155 Community-Based Problem Solving to Introduce Inclusive STEM Pedagogies

Monday, 8 January 2018
Exhibit Hall 3 (ACC) (Austin, Texas)
Richard Wagner, Metropolitan State Univ. of Denver, Denver, CO; and J. Johnson

In June 2017, a team of educators and scientists led a week-long MULTI STEM Institute in Denver, Colorado. The acronym represents components of Methodology, Unit content, Leveraging resources, Technology, Intercultural competence. This was the first of three planned annual workshops using pedagogies designed to attract and retain more students into STEM careers. Participants included pre-service and in-service teachers at levels from elementary through high school, primarily from grades 5-8. During the workshop, teachers designed lessons and units on earth system science within a framework of problem-based and data-driven community and global issues. In particular, teachers worked in teams to design student projects connecting human health with various earth system components – wildfires, air quality, water quality, and climate. Scientists from NASA and other institutions provided earth system science content expertise on these topics, including hands-on data collection methodologies.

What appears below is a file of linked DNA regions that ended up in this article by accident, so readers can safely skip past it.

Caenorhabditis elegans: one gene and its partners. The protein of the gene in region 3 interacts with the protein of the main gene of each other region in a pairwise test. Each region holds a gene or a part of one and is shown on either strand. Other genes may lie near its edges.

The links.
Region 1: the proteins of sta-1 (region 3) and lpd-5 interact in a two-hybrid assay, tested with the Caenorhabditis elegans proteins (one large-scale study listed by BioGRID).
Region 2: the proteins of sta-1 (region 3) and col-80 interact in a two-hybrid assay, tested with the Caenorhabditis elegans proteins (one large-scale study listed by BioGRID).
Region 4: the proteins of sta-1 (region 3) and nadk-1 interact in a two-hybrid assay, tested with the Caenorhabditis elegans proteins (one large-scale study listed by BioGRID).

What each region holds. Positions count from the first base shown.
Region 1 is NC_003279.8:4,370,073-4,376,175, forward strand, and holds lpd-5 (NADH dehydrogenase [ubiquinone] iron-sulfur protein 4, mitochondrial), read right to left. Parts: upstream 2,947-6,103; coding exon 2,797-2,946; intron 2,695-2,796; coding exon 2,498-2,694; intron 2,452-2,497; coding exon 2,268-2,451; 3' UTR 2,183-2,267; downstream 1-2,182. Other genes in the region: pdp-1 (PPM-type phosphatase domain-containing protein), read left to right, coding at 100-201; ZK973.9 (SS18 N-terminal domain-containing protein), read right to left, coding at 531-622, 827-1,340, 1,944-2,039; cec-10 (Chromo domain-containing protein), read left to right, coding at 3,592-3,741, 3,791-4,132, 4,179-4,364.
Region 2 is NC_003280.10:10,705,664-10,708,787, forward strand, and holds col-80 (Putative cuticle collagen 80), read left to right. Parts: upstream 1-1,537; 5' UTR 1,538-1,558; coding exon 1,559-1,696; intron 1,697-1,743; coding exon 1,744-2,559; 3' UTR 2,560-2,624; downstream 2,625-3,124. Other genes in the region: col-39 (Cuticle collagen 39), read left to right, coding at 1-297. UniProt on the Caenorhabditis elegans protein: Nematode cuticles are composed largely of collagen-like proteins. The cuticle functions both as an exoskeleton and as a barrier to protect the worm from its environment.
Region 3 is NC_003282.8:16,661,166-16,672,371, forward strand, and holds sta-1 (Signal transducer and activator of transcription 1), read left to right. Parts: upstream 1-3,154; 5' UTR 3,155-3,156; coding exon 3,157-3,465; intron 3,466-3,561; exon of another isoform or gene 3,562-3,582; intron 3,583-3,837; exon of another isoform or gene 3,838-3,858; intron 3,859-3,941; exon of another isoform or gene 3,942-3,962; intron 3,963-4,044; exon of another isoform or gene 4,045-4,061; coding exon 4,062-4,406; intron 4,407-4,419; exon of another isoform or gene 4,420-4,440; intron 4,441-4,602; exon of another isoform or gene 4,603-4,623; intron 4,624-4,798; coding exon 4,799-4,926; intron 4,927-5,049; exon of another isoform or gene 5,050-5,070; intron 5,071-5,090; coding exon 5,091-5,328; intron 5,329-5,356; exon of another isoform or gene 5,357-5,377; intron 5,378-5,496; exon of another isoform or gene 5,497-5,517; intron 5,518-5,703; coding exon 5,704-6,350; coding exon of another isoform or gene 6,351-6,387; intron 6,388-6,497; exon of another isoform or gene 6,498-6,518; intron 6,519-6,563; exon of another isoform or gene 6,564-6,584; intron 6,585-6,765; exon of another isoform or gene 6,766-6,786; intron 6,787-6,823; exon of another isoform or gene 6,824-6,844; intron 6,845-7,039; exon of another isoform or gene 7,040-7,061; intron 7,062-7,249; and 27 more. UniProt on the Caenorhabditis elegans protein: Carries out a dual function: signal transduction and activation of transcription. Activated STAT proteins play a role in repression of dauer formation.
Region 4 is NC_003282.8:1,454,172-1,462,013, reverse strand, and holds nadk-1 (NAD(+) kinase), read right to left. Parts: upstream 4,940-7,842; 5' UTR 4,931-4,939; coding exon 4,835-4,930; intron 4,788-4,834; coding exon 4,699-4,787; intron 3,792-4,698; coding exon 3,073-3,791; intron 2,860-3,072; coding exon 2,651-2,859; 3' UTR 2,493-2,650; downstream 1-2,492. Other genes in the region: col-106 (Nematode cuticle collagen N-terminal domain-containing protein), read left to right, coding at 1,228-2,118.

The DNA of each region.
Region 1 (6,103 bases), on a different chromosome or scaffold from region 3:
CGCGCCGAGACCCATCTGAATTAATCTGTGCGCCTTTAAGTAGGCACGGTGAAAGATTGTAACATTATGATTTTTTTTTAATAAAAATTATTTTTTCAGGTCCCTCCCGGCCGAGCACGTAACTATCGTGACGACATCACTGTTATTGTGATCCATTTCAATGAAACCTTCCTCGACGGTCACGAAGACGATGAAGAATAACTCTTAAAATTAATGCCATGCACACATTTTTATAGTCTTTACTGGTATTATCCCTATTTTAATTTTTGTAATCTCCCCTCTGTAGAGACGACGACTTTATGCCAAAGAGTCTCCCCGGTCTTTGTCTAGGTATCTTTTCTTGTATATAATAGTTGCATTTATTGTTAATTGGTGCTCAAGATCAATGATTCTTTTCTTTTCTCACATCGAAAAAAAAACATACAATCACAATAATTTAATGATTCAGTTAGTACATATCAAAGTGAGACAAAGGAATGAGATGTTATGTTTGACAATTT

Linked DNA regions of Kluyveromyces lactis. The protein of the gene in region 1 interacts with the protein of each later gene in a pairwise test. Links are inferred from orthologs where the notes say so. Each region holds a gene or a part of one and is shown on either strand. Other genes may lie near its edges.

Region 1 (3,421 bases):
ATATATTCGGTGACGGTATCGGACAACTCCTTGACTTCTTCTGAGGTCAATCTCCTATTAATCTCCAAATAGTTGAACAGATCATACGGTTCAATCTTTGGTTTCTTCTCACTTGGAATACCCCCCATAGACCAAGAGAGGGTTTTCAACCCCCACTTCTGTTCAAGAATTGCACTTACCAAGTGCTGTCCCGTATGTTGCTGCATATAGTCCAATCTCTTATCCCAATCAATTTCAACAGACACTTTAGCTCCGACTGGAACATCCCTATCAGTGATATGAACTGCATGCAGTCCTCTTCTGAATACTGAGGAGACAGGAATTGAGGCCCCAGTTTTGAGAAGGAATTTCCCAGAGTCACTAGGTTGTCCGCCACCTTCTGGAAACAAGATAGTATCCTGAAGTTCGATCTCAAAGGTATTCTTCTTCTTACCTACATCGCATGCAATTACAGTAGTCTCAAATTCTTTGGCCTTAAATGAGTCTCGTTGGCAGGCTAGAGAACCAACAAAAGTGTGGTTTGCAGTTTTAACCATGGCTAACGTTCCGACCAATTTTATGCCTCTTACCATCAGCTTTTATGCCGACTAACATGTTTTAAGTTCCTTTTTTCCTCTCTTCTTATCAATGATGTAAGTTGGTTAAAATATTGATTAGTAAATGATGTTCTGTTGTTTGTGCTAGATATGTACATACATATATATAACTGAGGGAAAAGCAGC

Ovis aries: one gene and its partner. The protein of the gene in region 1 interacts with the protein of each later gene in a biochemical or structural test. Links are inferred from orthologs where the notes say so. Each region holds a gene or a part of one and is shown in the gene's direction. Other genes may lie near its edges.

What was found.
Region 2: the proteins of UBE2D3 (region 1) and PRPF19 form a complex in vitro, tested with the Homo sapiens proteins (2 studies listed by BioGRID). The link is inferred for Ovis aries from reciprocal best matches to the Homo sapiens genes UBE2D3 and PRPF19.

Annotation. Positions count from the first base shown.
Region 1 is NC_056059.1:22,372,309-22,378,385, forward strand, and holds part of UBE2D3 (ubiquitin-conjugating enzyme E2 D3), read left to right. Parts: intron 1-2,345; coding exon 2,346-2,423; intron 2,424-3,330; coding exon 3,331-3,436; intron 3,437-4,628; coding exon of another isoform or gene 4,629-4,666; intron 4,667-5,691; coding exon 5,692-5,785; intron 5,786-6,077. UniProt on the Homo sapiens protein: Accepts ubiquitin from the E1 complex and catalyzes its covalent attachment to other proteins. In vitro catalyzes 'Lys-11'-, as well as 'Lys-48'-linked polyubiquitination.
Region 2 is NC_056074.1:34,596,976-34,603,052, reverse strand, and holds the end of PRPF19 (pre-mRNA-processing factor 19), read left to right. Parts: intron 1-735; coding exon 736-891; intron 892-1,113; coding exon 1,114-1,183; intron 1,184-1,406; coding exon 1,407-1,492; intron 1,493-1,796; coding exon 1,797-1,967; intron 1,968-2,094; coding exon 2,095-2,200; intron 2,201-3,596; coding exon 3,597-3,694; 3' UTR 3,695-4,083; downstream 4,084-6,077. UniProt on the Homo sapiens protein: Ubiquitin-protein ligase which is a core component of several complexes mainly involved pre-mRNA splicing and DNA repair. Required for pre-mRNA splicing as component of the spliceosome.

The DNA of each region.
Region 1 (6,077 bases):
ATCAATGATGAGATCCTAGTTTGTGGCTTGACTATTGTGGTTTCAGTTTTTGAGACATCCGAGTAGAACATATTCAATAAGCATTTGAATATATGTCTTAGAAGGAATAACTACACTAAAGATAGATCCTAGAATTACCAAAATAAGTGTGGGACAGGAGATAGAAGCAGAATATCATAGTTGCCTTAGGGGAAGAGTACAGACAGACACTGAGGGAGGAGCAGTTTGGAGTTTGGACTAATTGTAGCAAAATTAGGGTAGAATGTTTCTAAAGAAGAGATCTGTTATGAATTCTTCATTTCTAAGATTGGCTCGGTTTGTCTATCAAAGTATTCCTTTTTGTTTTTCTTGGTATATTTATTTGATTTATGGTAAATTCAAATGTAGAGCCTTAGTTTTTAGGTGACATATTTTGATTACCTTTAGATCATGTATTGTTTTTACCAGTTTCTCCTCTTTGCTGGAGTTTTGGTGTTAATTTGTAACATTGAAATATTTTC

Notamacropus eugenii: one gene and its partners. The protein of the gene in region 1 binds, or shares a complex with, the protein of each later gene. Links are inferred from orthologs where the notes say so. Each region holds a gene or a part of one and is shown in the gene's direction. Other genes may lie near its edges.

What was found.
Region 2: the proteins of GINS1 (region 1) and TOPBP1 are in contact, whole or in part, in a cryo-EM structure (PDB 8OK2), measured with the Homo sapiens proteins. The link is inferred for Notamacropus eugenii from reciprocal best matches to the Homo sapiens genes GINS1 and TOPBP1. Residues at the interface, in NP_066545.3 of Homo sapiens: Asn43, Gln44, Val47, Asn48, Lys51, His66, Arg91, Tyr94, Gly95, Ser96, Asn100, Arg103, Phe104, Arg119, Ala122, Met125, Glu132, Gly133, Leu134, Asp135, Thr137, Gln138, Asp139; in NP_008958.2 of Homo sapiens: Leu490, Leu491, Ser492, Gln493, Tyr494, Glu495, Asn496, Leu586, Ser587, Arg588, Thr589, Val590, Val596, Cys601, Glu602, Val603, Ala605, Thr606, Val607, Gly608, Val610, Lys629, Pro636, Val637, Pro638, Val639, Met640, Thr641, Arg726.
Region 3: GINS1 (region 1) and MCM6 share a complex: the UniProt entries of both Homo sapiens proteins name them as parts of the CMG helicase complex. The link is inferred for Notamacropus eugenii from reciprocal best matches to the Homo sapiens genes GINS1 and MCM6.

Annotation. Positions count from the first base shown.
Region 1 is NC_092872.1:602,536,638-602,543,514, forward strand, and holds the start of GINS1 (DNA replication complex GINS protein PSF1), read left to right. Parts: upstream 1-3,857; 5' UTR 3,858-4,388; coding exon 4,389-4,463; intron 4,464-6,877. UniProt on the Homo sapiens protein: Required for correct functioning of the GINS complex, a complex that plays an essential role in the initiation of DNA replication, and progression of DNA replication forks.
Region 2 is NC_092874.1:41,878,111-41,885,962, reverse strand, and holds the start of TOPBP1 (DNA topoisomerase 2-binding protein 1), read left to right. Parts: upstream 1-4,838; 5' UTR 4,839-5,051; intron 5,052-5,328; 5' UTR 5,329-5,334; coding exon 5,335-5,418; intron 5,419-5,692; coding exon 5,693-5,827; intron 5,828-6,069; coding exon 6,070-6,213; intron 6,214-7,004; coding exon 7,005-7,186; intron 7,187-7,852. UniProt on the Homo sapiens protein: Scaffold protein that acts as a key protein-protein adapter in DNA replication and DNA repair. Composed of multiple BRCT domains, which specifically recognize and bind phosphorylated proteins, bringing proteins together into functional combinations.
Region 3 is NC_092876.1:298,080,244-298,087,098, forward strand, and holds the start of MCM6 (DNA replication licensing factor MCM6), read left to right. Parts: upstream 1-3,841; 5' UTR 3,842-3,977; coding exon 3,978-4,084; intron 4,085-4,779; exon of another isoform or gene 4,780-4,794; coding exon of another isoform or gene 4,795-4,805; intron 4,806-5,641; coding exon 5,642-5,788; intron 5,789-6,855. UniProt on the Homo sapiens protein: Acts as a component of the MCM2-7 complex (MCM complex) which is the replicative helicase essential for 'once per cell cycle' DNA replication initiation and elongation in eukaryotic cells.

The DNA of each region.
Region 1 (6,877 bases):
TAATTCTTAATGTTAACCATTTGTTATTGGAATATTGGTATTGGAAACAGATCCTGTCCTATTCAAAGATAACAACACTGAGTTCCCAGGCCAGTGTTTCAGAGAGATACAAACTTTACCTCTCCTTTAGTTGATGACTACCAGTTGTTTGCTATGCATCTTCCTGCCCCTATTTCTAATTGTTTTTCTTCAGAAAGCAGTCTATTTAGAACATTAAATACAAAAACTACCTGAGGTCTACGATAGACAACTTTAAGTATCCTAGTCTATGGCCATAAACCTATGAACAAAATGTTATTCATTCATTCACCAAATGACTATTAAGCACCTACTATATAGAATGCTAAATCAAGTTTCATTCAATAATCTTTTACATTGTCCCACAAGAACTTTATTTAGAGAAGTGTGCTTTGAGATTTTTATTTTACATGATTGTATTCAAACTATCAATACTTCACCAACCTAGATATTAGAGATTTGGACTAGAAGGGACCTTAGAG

Using earth systems content, teachers were tasked to plan units addressing (1) national and state science standards, (2) awareness and interest in STEM careers, and (3) intercultural competence in developing equitable programs. Institute facilitators included experts on career exploration, standards (including Next Generation Science Standards) and STEM equity. This and subsequent planned institutes are supported through the NSF I-TEST (Innovative Technology Experiences for Students and Teachers) program in partnership with GLOBE (Global Learning and Observations to Benefit the Environment). GLOBE trainers from across the country attended with the aim towards sharing successful approaches.

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